Home and Community Support Services: Susan has three years of experience and a Level 3 care and support qualification. She is currently paid $16.22 an hour. Based on the proposed rates, her pay would increase by 29.4 percent on 1 July 2017 to $21 an hour. She would also receive increases over the next four years to reach $25 an hour on 1 July 2021 if she stayed a Level 3 caregiver. This means her take home pay would increase by around $155 a week, or $8,000 a year from 1 July 2017.

Aged Residential Care: Joy is on an average pay rate of $16.65, with a Level 2 care and support qualification. Based on the rates proposed, her pay would increase by 20 percent to $20 per hour from 1 July 2017. The ongoing increases planned for the next four years would see her hourly rate rise to $23 by 1 July 2021 (an increase of 38.1 percent on her pre-settlement rate).   This means her take home pay would increase by around $110 a week, or $5,500 a year from 1 July 2017.

Community and Residential Living: Ngaire is on the average disability support worker pay rate of $17.72, with a Level 2 care and support qualification. She has eight years of experience. Under the rates proposed, her hourly rate would rise by 18.5 percent to $21 an hour on 1 July 2017. Ngaire would also receive ongoing increases over the next four years to take her up to $26 an hour by 1 July 2021.  If she gained a Level 3 qualification, she would not receive an increased wage rate, as the transition rate recognises her skills and experience. But if she went on to gain a Level 4 qualification, and role, her rate would rise to $27 by 2021. This means her take home pay would increase by around $110 a week, or $5,500 a year from 1 July 2017.

Workers eligible for the new pay rates

There are several factors that determine whether you are eligible for increased wages under the pay equity settlement. We suggest you talk to your employer for their advice, or your local union representative if you are a member of a union.

As part of their negotiations over 20 months, settlement parties agreed that the new pay rates are for care and support workers employed by providers funded by the Ministry of Health, district health boards (DHBs), or the Accident Compensation Corporation (ACC) who work in the areas of:

  • aged residential care (includes some ACC and Ministry of Health clients under 65 who require rest-home level care or high and complex needs for up to 24 hours a day)
  • community residential living (these services are generally known in the disability and support sector as day programmes, day services, residential services for disability support, facility-based respite, supported living and choices in community living)
  •  home and community support services following a needs based assessment including residents who are in independent living setting, in a retirement village.

For the avoidance of doubt, the following are covered by the settlement:

  • home support workers employed by the following District Health Boards, who are not paid as healthcare assistants, are covered by this settlement: Waikato DHB, Wairarapa DHB, Hutt Valley DHB, Canterbury DHB and West Coast DHB
  • disability support workers employed by Nelson Marlborough DHB, who are not paid as healthcare assistants
  • care and support workers providing the Services (defined in the Settlement Agreement) known as Individualised Funding or Enhanced Individualised Funding as employees are eligible.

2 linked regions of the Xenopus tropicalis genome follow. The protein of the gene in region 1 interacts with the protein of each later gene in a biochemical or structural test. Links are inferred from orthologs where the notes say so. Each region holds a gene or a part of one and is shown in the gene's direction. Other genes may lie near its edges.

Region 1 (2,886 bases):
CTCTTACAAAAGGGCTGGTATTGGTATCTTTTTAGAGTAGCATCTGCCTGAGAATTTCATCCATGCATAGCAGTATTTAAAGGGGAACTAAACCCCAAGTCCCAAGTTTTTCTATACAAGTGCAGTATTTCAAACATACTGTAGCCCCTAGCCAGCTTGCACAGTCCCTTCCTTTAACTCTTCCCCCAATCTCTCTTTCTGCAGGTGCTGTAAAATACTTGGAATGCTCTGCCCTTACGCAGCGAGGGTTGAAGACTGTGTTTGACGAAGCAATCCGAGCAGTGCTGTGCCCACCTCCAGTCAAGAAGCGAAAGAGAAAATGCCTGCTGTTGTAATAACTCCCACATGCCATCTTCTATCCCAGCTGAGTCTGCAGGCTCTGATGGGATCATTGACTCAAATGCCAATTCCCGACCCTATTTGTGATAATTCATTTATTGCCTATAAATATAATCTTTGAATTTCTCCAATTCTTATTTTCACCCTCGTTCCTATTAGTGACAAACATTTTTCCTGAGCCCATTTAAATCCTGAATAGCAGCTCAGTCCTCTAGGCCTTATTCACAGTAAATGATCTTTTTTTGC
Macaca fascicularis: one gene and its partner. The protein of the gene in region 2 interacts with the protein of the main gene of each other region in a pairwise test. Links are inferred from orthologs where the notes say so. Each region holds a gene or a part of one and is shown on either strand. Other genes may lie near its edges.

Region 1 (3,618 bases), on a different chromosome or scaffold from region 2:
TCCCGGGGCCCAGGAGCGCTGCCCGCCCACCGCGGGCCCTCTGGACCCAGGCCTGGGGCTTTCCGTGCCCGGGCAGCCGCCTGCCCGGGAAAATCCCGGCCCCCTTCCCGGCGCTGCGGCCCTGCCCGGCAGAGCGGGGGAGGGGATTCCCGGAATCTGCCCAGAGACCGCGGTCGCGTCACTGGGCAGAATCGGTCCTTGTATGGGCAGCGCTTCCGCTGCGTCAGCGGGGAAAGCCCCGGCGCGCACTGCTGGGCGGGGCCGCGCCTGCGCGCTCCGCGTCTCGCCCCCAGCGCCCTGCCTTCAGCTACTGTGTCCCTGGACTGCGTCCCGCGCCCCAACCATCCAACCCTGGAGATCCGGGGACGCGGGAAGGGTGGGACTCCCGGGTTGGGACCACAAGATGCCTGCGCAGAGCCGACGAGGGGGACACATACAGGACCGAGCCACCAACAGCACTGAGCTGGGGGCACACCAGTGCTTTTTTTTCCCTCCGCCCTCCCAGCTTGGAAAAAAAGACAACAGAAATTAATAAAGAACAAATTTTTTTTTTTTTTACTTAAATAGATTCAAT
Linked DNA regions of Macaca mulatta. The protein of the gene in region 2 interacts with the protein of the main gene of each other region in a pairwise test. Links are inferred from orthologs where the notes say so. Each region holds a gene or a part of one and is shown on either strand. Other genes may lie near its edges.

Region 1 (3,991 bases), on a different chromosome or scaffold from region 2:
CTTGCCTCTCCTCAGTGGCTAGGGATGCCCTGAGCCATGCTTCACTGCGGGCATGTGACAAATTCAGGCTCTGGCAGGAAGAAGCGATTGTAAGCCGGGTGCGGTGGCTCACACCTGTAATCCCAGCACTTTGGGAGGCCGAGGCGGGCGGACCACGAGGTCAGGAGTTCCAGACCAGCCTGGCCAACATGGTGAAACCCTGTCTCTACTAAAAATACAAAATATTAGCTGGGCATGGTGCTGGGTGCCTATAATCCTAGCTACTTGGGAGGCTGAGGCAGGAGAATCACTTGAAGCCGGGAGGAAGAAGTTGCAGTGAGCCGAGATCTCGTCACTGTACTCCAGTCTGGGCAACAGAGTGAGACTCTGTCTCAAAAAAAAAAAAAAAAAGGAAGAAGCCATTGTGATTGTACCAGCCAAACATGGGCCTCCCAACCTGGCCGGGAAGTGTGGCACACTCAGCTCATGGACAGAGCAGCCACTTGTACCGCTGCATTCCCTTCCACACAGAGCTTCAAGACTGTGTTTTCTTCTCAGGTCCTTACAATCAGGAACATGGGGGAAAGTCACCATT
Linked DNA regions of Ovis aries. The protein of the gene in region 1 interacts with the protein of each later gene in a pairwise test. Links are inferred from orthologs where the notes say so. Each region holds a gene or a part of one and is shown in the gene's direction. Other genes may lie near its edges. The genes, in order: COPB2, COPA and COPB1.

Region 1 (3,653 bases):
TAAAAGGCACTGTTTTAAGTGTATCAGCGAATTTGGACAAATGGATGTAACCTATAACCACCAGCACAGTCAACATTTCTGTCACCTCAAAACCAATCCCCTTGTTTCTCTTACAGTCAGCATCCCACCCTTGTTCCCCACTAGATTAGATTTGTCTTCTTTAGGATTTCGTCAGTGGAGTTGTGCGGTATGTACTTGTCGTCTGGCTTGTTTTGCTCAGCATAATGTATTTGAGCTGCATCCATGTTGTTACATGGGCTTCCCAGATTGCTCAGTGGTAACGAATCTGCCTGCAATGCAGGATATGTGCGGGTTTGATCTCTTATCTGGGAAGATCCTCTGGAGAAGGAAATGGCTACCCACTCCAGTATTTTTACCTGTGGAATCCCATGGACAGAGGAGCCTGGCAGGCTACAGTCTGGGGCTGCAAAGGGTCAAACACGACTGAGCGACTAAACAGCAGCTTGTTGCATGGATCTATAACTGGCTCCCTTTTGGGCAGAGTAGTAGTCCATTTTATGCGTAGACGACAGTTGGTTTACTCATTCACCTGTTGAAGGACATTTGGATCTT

Workers not eligible for the new pay rates

The Settlement Agreement does not include the following workers or services:

  • any health practitioner who is registered under and in accordance with the Health Practitioners Competence Assurance Act 2003, and is working in a role that required the employee to be a health practitioner
  • any employee whose primary work purpose is not care and support even if care and support is incidental to their primary work
  • behavioural support services
  • caregiver support
  • child development services
  • environmental support
  • funded family care
  • mental health services
  • those provided directly by employees of DHBs, except as noted above
  • vocational and disability services funded by the Ministry of Social Development and Ministry for Vulnerable Children, Oranga Tamariki
  • private services to a client, by a person whether or not they are performing those services as an Employee.

The Government recognises that there are other female-dominated occupational groups that will have a pay equity claim that needs to be addressed. For this reason, the Government is also progressing with legislation to implement pay equity principles which will establish a process for other groups of workers to follow.

Training

Settlement parties have agreed to create incentives to help care and support workers gain formal qualifications. Therefore the contracts between funders and providers will require employers to provide the necessary systems and support to enable workers covered by the settlement to reach the following NZ Qualifications Authority Health and Wellbeing Certificate (or their relevant equivalent) qualifications within the following time periods:

  • Level 2 NZ Certificate – within 12 months of employment
  • Level 3 NZ Certificate – within 3 years of employment
  • Level 4 NZ Certificate – within 6 years of employment

The Government will fund employers for two days per employee per year as its contribution to education and training.

Contact the pay equity implementation team

There is a dedicated pay equity implementation email address, payequity_implementation@moh.govt.nz, which you can send questions to at any time. Someone from our team will respond to you as soon as possible.